THURSDAY 5 MAY 2011
Genomics for Producers
A practical look at the application of genomics for animal industries. The program today is dedicated to answering breeders' questions about getting the most out of genomics. Breeders and advisers are encouraged to test their ideas for using genomics on farm with leading scientists and fellow breeders.
|9:30||Registration and morning tea|
|10:00||Welcome and Opening Plenary - Sebel Albert Park - Grand Ballroom
Chair: Dr Rob Banks, MLA, Manager R&D Strategy and Evaluation
|10:05||Genomics 101 - a practical introduction to genomics.
Daniel Abernethy. Australian Dairy Herd Improvement Scheme.
We have heard about this exciting area of genomics but what is it and why is it different from what we currently use?
|10:35||The latest in applied genomics research.
Assocciate Professor Ben Hayes. Department of Primary Industries - Victoria.
What are the key points of interest from day 2 of the conference and what are the implications for producers?
|11:05||From the lab to the farm.
Professor Julius Van der Werf. University of New England.
How can Australian research be applied to breeding tools for producers?
|11:35||Taking it to the next step.
Professor Mike Goddard. University of Melbourne & Department of Primary Industries, Victoria.
What can we expect from current research across the CRCs?
Dairy Session - Building dairy breeding programs using genomics
Chair: Ivan Jones, Vice Chair, Australian Dairy Herd Improvement Scheme
|1:00||The use and implementation of genomics in my country from two perspectives
Dr Brian Wickham. Irish Cattle Breeders Federation and
Dr Brian Van Doormaal. Canadian Dairy Network and Holstein Canada.
What has been the experience in other countries and how can we learn from them?
|2:20||My herd, my choices. How dairy farmers can make the most of new genomic technologies.
Dr Jennie Pryce. Department of Primary Industries, Victoria.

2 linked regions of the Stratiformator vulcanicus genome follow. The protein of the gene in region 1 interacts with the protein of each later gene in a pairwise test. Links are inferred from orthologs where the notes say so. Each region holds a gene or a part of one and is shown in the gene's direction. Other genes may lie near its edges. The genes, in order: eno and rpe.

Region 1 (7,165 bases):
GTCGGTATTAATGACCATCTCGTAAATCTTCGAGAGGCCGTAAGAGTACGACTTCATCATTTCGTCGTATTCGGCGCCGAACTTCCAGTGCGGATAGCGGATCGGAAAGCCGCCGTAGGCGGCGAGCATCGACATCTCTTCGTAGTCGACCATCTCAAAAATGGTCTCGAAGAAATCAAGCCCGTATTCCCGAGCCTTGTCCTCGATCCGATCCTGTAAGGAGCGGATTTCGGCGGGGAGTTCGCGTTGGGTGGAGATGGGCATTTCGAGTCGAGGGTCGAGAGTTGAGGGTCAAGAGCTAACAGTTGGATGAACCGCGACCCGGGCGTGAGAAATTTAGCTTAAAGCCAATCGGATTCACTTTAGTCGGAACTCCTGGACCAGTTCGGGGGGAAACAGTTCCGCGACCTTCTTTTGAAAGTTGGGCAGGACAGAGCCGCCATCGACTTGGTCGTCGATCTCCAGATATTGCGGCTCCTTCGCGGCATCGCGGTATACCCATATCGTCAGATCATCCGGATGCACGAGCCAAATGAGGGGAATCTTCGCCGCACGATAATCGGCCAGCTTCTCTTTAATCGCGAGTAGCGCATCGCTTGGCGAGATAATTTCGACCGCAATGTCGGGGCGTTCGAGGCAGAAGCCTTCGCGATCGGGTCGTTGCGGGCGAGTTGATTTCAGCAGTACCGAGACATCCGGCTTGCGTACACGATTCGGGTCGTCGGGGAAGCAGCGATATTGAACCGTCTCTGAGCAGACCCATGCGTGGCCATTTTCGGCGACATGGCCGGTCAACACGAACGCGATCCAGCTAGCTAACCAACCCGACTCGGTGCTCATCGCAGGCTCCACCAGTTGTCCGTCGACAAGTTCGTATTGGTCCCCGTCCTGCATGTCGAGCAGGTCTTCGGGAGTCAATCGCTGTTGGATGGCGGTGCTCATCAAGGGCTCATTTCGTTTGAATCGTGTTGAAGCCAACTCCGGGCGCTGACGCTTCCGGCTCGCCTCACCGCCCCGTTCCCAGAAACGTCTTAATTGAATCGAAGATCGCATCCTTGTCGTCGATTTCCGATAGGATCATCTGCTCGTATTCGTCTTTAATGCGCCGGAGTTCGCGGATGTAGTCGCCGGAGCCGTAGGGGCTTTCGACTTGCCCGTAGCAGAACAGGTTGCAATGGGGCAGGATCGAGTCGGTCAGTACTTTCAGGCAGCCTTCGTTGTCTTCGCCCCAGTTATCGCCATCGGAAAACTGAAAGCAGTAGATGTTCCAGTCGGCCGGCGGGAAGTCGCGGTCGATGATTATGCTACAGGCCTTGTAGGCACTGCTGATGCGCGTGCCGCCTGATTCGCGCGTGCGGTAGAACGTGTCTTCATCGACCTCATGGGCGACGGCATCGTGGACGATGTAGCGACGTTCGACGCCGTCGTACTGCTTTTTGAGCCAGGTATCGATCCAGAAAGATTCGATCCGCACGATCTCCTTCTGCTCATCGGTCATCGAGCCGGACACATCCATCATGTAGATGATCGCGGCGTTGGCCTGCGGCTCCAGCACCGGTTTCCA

Genomics opens new opportunities but how do we set up new breeding programs to take advantage of new information?
|2:45||Genomics and Holstein Australia - opportunities and challenges.
Dr Matthew Shaffer. Holstein Australia.
Holstein Australia have recently introduced new genomic services. Why have they commenced it and what value will it provide its members.
|CONCURRENT SESSIONS: Beef and Sheep Session - Breeding programs using genomics
Chair: Dr Kishore Prayaga, Product Development Manager (Aus.-NZ), Pfizer Animal Genetics
Dr Rob Woolaston. Airlie Solutions, Brisbane, Qld, Australia
What products are currently available and what's next to hit the marketplace?
|1:30||Incorporating genomics into genetic evaluations.
Dr David Johnston and Dr Daniel Brown. AGBU, University of New England, Armidale Australia.
How are genomics incorporated into BREEDPLAN/LAMBPLAN and MERINOSELECT?
|2:00||Where in the beef cattle supply chain do DNA tests generate value?
Dr Alison van Eenennaam. Department of Animal Science, University of California, Davis, USA.
Does genomics work? Is it useful? Does it pay?
|2:30||Genomic influences on industry structure.
Dr Rob Banks. Meat and Livestock Australia, and
Dr Peter Parnell. Angus Australia, Armidale, Australia.
In this new age, what are the roles of breed societies, nucleus progeny testing programs?
Chair: Ms Kate Joseph, President, Sheepmeat Council of Australia
|3:30||Genomics Q&A - Dr Rob Woolaston
What are the current challenges and future expectations from the producer's perspective?
Rob will be accompanied by 4 leading producers in testing current thinking and new ideas for the application of genomics on farm.
|3:35||What I do, why I do it and what I need next.
Brian Anderson, Bundalong Holsteins.
Phil Toland, Toland Merinos.
Steve Milne, Waratah White Suffolks and
Tom Gubbins, Te Mania Angus.
What are the current challenges and future expectations of genomics from a producer perspective?
Supported technically by speakers from earlier in the day.
|5.00 - Closing Remarks
Dr Rob Banks, MLA, Manager R&D Strategy and Evaluation